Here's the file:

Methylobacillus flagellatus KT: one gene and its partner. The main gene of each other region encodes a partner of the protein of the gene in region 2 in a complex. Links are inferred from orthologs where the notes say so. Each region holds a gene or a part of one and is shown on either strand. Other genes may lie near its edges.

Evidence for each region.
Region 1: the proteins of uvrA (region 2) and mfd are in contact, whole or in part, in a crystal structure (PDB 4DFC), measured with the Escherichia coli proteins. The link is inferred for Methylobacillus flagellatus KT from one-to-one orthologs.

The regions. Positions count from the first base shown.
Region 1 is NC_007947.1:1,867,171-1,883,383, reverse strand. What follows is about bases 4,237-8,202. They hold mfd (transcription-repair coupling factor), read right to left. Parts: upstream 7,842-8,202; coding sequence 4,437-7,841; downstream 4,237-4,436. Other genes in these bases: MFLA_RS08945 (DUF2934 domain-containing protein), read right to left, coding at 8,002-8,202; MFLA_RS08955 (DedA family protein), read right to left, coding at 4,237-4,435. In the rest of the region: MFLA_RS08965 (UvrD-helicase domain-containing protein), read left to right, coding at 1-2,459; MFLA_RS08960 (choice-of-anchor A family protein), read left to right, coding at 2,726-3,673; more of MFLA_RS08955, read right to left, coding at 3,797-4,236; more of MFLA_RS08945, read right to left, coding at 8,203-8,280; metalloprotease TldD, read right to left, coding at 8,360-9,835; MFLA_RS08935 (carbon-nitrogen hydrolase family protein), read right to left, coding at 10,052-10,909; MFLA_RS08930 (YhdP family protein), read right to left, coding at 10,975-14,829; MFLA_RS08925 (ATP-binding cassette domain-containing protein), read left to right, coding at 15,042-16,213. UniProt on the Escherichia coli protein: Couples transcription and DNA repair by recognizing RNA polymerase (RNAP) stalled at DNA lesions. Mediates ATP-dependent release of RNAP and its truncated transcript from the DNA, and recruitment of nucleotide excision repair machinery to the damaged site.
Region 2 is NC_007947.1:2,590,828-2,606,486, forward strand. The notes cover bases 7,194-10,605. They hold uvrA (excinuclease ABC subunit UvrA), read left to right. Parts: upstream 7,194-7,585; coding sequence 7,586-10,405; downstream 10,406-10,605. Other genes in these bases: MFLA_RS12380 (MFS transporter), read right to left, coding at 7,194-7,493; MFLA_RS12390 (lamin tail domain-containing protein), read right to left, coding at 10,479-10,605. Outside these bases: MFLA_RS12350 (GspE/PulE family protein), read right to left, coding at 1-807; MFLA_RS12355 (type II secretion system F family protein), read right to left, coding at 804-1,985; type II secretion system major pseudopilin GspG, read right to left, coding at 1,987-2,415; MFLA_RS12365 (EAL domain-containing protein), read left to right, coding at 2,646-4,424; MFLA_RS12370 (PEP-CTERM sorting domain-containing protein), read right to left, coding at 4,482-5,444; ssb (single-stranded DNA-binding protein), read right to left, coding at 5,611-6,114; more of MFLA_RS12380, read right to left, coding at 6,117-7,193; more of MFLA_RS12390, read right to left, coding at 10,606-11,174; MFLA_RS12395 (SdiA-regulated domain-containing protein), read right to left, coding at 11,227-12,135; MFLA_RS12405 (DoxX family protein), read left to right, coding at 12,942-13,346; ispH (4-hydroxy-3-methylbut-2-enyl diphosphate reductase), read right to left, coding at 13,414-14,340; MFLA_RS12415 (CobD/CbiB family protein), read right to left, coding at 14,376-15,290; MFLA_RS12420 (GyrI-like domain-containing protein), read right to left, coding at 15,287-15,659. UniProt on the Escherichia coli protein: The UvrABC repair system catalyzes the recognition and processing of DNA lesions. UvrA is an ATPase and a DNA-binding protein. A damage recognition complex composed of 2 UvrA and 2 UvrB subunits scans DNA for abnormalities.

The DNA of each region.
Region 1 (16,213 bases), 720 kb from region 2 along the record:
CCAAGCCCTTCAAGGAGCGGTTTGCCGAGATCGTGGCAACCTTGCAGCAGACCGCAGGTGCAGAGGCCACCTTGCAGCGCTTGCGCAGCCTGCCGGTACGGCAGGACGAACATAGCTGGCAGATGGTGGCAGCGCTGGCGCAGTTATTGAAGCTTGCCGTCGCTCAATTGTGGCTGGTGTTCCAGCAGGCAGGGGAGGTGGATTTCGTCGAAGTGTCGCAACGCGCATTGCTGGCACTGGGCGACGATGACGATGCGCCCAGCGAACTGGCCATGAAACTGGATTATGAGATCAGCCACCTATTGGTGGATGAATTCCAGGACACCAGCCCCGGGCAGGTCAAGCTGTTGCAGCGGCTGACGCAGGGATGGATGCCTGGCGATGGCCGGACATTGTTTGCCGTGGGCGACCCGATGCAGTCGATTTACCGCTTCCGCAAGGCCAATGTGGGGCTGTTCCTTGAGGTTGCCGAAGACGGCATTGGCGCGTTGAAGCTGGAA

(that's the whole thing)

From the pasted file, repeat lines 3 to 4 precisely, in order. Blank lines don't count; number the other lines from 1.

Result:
Region 1: the proteins of uvrA (region 2) and mfd are in contact, whole or in part, in a crystal structure (PDB 4DFC), measured with the Escherichia coli proteins. The link is inferred for Methylobacillus flagellatus KT from one-to-one orthologs.

The regions. Positions count from the first base shown.